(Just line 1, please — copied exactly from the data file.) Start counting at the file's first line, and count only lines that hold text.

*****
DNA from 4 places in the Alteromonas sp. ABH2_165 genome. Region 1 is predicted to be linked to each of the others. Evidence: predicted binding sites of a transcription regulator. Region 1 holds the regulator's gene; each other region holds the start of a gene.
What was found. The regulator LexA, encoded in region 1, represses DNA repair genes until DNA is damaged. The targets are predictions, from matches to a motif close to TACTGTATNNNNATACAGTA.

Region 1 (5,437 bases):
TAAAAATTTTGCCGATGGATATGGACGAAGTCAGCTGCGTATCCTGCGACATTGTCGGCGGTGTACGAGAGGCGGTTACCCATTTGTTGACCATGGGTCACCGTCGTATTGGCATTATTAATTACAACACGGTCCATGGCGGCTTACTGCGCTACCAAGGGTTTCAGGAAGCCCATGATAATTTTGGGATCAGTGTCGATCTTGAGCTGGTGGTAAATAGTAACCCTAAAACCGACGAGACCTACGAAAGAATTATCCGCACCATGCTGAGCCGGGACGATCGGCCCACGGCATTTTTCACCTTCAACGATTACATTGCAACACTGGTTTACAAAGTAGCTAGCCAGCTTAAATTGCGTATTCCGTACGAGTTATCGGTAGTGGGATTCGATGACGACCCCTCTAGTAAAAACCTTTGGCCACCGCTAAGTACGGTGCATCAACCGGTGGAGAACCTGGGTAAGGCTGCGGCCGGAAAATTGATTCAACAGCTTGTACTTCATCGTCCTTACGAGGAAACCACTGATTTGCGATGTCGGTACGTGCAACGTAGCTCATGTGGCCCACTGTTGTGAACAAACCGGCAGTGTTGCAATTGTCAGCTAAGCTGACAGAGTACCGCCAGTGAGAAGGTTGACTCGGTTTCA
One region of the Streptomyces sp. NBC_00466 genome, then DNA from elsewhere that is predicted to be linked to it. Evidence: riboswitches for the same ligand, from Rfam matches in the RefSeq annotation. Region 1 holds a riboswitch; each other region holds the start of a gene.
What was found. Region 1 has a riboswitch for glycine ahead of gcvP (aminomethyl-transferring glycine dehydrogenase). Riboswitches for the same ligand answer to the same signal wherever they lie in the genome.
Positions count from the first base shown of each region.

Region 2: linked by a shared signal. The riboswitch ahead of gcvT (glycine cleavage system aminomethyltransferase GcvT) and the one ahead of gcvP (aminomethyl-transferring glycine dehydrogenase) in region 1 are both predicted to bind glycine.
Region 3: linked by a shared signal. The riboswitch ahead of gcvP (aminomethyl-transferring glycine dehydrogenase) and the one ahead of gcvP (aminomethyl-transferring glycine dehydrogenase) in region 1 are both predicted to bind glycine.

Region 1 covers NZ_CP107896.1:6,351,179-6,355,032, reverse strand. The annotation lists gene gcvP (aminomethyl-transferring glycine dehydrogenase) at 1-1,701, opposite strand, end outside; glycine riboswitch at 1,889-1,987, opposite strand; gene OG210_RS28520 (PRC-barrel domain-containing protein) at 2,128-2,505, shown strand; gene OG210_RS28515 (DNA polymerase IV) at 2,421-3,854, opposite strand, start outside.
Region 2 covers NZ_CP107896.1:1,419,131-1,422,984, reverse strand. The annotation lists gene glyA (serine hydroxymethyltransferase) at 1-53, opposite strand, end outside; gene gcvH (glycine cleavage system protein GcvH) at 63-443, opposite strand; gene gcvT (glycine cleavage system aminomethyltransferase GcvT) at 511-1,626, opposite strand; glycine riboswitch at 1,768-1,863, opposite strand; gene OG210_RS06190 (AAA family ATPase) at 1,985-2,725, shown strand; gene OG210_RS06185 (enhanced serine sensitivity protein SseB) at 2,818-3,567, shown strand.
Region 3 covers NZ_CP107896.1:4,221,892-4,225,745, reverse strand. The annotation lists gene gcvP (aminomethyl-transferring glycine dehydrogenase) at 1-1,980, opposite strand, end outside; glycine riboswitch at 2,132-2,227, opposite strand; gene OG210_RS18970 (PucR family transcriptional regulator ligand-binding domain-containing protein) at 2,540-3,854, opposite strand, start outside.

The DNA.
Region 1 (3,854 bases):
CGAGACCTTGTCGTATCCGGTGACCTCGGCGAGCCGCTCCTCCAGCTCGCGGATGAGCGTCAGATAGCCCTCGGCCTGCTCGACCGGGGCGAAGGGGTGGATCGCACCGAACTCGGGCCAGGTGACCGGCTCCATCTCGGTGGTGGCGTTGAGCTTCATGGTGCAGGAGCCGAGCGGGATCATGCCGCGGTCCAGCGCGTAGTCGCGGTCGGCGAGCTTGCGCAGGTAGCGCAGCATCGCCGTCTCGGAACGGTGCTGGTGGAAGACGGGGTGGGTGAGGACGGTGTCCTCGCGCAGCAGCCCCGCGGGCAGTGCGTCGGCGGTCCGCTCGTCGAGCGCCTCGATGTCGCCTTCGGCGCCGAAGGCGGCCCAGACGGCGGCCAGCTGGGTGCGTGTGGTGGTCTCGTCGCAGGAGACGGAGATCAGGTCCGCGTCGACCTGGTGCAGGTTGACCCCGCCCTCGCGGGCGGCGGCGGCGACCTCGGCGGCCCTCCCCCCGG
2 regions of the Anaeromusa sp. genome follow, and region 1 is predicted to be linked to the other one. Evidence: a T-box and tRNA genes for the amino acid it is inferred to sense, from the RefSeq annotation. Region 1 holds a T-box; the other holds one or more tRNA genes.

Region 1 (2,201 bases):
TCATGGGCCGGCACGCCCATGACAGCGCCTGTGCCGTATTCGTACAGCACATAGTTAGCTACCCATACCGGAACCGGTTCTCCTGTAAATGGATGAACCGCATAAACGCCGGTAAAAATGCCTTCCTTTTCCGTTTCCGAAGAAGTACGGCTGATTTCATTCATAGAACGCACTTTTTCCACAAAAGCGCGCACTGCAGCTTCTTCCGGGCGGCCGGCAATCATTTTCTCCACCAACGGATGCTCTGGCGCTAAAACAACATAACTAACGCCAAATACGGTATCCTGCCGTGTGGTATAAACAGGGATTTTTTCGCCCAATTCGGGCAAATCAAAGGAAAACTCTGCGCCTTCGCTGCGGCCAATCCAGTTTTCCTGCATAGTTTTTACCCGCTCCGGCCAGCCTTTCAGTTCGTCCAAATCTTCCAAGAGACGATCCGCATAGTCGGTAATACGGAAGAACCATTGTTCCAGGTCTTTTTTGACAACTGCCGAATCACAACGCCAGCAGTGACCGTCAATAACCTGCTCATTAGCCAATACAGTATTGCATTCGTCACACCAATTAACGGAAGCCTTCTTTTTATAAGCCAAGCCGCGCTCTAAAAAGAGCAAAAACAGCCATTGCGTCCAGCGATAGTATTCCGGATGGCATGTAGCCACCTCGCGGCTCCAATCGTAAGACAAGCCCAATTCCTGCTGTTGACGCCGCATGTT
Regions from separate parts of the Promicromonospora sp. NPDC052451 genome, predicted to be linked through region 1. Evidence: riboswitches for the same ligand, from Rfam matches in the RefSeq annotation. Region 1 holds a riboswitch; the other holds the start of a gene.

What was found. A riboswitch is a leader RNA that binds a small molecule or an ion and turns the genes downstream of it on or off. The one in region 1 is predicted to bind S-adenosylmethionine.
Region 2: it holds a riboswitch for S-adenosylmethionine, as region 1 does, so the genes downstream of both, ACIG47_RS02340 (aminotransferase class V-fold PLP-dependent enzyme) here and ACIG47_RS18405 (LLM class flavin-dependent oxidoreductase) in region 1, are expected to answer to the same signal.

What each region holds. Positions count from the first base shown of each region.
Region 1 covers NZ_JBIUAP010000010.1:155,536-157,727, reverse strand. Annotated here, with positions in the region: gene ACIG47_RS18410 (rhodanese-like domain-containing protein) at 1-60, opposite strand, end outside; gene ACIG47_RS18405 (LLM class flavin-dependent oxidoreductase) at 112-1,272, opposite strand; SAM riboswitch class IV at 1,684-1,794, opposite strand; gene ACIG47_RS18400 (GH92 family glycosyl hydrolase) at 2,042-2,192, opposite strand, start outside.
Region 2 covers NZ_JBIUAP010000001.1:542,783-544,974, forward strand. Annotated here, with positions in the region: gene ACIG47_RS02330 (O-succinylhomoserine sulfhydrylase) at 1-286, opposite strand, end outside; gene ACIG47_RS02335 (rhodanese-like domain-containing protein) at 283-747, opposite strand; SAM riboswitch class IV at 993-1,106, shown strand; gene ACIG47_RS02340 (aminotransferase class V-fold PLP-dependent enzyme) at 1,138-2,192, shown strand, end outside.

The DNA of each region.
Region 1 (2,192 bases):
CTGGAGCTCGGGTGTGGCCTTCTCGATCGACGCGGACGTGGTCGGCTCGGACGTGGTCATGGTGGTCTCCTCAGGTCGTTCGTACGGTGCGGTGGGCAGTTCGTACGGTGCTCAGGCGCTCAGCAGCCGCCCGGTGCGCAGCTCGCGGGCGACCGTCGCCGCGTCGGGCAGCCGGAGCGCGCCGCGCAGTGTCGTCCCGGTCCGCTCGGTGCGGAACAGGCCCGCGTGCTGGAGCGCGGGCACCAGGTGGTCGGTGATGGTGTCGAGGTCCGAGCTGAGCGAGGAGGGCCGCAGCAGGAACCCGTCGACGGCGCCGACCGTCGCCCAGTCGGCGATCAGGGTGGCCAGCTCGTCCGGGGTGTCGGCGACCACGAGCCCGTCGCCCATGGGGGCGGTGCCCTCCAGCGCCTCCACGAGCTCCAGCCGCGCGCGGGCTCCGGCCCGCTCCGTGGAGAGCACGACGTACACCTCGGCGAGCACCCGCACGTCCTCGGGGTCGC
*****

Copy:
DNA from 4 places in the Alteromonas sp. ABH2_165 genome. Region 1 is predicted to be linked to each of the others. Evidence: predicted binding sites of a transcription regulator. Region 1 holds the regulator's gene; each other region holds the start of a gene.